As a presenter on TV, stage and YouTube, Greg nurtures children’s innate curiosity for science.
Chemistry is learning how the world ticks
Greg’s favourite thing about chemistry has always been the fact that everything around us can be boiled down to just a few simple rules:
“When learning chemistry, you’re almost learning how the world ticks; you’re learning the rules that the world is based on. If you can figure these things out, you can explain anything!”
At the age of eight, Greg attended an event at his local town hall in Cumbria, where a presenter was carrying out experiments on stage. He remembers the presenter performing the ‘screaming jelly baby experiment’ (an experiment where you drop a jelly baby into potassium chlorate causing sugar to rapidly oxidise, producing a large amount of flames and a ‘screaming’ sound). “That was the first time I’d seen showmanship in science. And that totally got me,” says Greg.
The desire to become a science presenter really took hold whilst Greg was studying natural sciences at the University of Cambridge and so he took a postgraduate course in science communication at Imperial College London. After the course, he began sending his presenter show-reel to companies and, after it finally found its way to the BBC, he was asked to host a CBBC series. He has been working in the industry ever since.
Why do farts smell?
As well as being a TV science presenter, regularly appearing on shows such as Blue Peter and Sunday Brunch, Greg presents science on stage and on YouTube. He makes videos for the popular YouTube channel Brit Lab about a wide range of science topics including ‘what happens to your body when you die?’, ‘why do farts smell?’ and ‘why do hot things glow?’. Greg feels passionately that YouTube videos are one of the best ways to get children excited about science. He thinks that the ability to dial up a video whenever you want, about whatever you want, is set to take over from traditional broadcasting channels.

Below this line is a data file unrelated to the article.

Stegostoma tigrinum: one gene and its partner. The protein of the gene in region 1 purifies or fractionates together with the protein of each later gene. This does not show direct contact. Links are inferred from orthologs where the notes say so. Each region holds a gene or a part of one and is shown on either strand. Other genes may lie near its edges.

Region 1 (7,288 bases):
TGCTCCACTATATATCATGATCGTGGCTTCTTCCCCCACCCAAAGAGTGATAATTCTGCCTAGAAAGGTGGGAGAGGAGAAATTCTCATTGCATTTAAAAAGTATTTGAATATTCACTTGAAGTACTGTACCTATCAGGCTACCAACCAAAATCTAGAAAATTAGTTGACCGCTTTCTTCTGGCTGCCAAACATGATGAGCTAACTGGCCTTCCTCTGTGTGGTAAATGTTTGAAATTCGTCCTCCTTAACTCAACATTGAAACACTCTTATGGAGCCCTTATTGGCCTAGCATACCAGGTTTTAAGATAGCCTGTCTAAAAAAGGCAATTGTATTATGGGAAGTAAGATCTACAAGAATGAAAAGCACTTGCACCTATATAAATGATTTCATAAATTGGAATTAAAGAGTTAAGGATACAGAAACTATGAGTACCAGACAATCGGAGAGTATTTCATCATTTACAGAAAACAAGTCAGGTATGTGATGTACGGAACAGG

On stage, Greg travels around the UK doing live shows at schools, science festivals and music festivals. One of the biggest of these was Kaboom – a show about the history and science of explosions, which he performed to over 1,500 children when it headlined the Big Bang Fair in 2014.
“The thing I enjoy most about my job is crafting an explanation – taking something you may think is complicated and finding a way to translate it simply so it can be understood. Quite often this involves devising an experiment to bring it alive! I love helping people grow and inspiring them with science.”
Think about what you want to do
Greg’s advice to others considering a career in science communication is to work out exactly where your passion lies:
“Science communication is a huge, growing field with a whole myriad of roles within it. You need to think about what you want to do: do you want to write? Do radio? Present? Carry out research for a TV show? Edit books? There are loads of ways to be involved in the world of communicating science, so think about what you really enjoy.”
Once you’ve decided what you want to do, Greg advises to “just go for it”. He describes the industry as competitive, but thinks that if you have an angle and really push then you can succeed. He says, “Make sure you’re meeting as many people as you can and telling them what you are doing. And just start doing it - if you're not doing it, no one knows you’re doing it.”
It saddens me that people think science is boring
“Every single child is naturally curious about the world – every single child is a scientist.”
Greg thinks that the only way people could think science is boring is if they have had a bad experience “with this thing they call science” and that people often don’t fully appreciate what science is – being curious about the world. He expects that often negative experiences in school lessons, or concepts not being explained properly, make people assume that science is out of their reach. Greg firmly believes that people have the ability to understand anything and that things just need to be explained in the right way.
“Everyone is naturally curious and interested in the world around them; everyone looks at something and wants to ask questions,” he explains. And Greg believes that this is what science really is – it’s asking questions and finding out the answers.
Words by Isobel Marr
Images courtesy of Greg Foot
Published October 2015